Maarten Nachtegaal, Oliver Muller, Christian Konig and Ronald Frahm

7.1 Introduction

7.2 History and Basics of QEXAFS

7.3 Monochromators and Beamlines for QEXAFS

7.3.1 QEXAFS with conventional monochromators

7.3.2 Piezo-QEXAFS for the millisecond time range

7.3.3 Dedicated oscillating monochromators for QEXAFS

7.4 Detectors and Readout Systems

7.4.1 Requirements for detectors

7.4.2 Gridded ionization chambers

7.4.3 Data acquisition

7.4.4 Angular encoder

7.5 Applications of QEXAFS in Chemistry

7.5.1 Following the fate of metal contaminants at the mineral–water interface

7.5.2 Identifying the catalytic active sites in gas phase reactions

7.5.4 Synthesis of nanoparticles

7.5.5 Identification of reaction intermediates: modulation excitation XAS

7.6 Conclusion

8 Time-Resolved XAS Using an Energy Dispersive Spectrometer: Techniques and Applications

Olivier Mathon, Innokenty Kantor and Sakura Pascarelli

8.1 Introduction

8.2 Energy Dispersive X-Ray Absorption Spectroscopy

8.2.1 Historical development of EDXAS and overview of existing facilities

8.2.2 Principles: source, optics, detection

8.2.3 Dispersive versus scanning spectrometer for time-resolved experiments

8.2.4 Description of the EDXAS beamline at ESRF

8.3 From the Minute Down to the Ms: Filming a Chemical Reaction in Situ

8.3.1 Technical aspects

8.3.2 First stages of nanoparticle formation

8.3.3 Working for cleaner cars: automotive exhaust catalyst

8.3.4 Reaction mechanisms and intermediates

8.3.5 High temperature oxidation of metallic iron

8.4 Down to the μs Regime: Matter under Extreme Conditions

8.4.1 Technical aspects

8.4.2 Melts at extreme pressure and temperature

8.4.3 Spin transitions at high magnetic field

8.4.4 Fast ohmic ramp excitation towards the warm dense matter regime

8.5 Playing with a 100 ps Single Bunch

8.5.1 Technical aspects

8.5.2 Detection and characterization of photo-excited states in Cu+ complexes

8.5.3 Opportunities for investigating laser-shocked matter

8.5.4 Non-synchrotron EDXAS

8.6 Conclusion

9 X-Ray Transient Absorption Spectroscopy

Lin X. Chen

9.1 Introduction

9.2 Pump-Probe Spectroscopy

9.2.1 Background

9.2.2 The basic set-up

9.3 Experimental Considerations

9.3.1 XTA at a synchrotron source

9.3.2 XTA at X-ray free electron laser sources

9.4 Transient Structural Information Investigated by XTA

9.4.1 Metal center oxidation state

9.4.2 Electron configuration and orbital energies of X-ray absorbing atoms

9.4.3 Transient coordination geometry of the metal center

9.5 X-Ray Pump-Probe Absorption Spectroscopy: Examples

9.5.1 Excited state dynamics of transition metal complexes (TMCs)

9.5.2 Interfacial charge transfer in hybrid systems

9.5.3 XTA studies of metal center active site structures in metalloproteins

9.5.4 XTA using the X-ray free electron lasers

9.5.5 Other XTA application examples

9.6 Perspective of Pump-Probe X-Ray Spectroscopy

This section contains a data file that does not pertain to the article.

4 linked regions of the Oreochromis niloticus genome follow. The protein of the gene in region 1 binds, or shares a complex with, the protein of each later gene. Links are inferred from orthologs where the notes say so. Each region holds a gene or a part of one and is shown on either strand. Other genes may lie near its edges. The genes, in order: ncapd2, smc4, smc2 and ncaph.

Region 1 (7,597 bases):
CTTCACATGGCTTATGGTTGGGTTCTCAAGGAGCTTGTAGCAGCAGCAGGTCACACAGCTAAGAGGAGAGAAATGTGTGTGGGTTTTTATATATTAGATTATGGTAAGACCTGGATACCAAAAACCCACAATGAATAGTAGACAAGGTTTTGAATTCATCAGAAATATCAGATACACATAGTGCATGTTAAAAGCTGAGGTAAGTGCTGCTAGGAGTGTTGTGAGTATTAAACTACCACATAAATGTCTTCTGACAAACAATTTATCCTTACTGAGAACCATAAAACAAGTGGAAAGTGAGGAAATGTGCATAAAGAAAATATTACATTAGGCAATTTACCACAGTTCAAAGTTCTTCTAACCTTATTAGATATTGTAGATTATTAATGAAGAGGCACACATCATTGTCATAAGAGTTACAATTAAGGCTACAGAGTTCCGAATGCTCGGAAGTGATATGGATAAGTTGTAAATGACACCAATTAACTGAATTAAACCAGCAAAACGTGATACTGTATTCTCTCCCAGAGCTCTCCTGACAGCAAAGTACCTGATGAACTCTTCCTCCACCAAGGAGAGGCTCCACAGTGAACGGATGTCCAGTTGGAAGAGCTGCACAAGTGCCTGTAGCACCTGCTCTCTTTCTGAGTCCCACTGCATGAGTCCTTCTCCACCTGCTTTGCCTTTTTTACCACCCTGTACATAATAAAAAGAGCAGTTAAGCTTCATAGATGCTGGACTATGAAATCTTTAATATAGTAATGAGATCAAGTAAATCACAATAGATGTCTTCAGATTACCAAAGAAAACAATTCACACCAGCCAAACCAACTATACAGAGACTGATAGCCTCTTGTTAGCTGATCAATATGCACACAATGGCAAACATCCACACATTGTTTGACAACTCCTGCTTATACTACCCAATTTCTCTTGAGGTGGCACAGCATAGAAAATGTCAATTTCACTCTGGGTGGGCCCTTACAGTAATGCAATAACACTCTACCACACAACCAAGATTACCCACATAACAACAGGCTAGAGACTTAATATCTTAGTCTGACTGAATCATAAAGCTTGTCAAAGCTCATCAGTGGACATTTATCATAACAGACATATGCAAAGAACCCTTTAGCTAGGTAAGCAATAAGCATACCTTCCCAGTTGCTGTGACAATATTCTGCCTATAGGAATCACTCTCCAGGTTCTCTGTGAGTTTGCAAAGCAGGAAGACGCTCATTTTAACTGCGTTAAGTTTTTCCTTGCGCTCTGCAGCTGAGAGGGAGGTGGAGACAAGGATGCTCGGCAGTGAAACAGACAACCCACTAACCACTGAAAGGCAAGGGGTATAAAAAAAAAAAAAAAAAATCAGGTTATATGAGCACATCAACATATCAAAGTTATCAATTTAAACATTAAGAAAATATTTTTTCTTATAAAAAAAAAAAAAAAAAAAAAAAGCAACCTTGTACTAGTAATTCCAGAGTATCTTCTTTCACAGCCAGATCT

10 Space-Resolved XAFS, Instrumentations and Applications

Yoshio Suzuki and Yasuko Terada

10.1 Space-Resolving Techniques for XAFS

10.2 Beam-Focusing Instrumentation for Microbeam Production

10.2.1 Total reflection mirror systems

10.2.2 Fresnel zone plate optics for x-ray microbeam

10.2.3 General issues of beam-focusing optics

10.2.4 Requirements on beam stability in microbeam XAFS experiments

10.3 Examples of Beam-Focusing Instrumentation

10.3.1 The total-reflection mirror system

10.3.2 Fresnel zone plate system

10.4 Examples of Applications of Microbeam-XAFS Technique to Biology and nenvironmental Science

10.4.1 Speciation of heavy metals in willow

10.4.2 Characterization of arsenic-accumulating mineral in a sedimentary iron deposit

10.4.3 Feasibility study for microbeam XAFS analysis using FZP optics

10.4.4 Micro-XAFS studies of plutonium sorbed on tuff

10.4.5 Micro-XANES analysis of vanadium accumulation in ascidian blood cell

10.5 Conclusion and Outlook

11 Quantitative EXAFS Analysis

Bruce Ravel

11.1 A Brief History of EXAFS Theory

11.1.1 The n-body decomposition in GNXAS

11.1.2 The exact curved wave theory in EXCURVE

11.1.3 The path expansion in FEFF

11.2 Theoretical Calculation of EXAFS Scattering Factors

11.2.1 The pathfinder

11.2.2 The fitting metric

11.2.3 Constraints on parameters of the fit

11.2.4 Fitting statistics

11.2.5 Extending the evaluation of χ2

11.2.6 Other analytic methods

11.3 Practical Examples of EXAFS Analysis

11.3.1 Geometric constraints on bond lengths

11.3.2 Constraints on the coordination environment

11.3.3 Constraints and multiple data set analysis

11.4 Conclusion

12 XAS Spectroscopy: Related Techniques and Combination with Other Spectroscopic and Scattering Methods

Carlo Lamberti, Elisa Borfecchia, Jeroen A. van Bokhoven and Marcos Fernández-Garcia

12.1 Introduction

12.2 Atomic Pair Distribution Analysis of Total Scattering Data

12.2.1 Theoretical description

12.2.2 Examples of PDF analysis

12.3 Diffraction Anomalous Fine Structure (DAFS)

12.3.1 Theoretical description

12.3.2 Examples of DAFS

12.4 Inelastic Scattering Techniques

12.4.1 Extended energy-loss fine structure (EXELFS)

12.4.2 X-ray Raman scattering (XRS)

12.5 β-Environmental Fine Structure (BEFS)

12.6 Combined Techniques

12.6.1 General considerations

12.6.2 Selected examples

12.7 Conclusion


List of Contributors



13 X-Ray Absorption and Emission Spectroscopy for Catalysis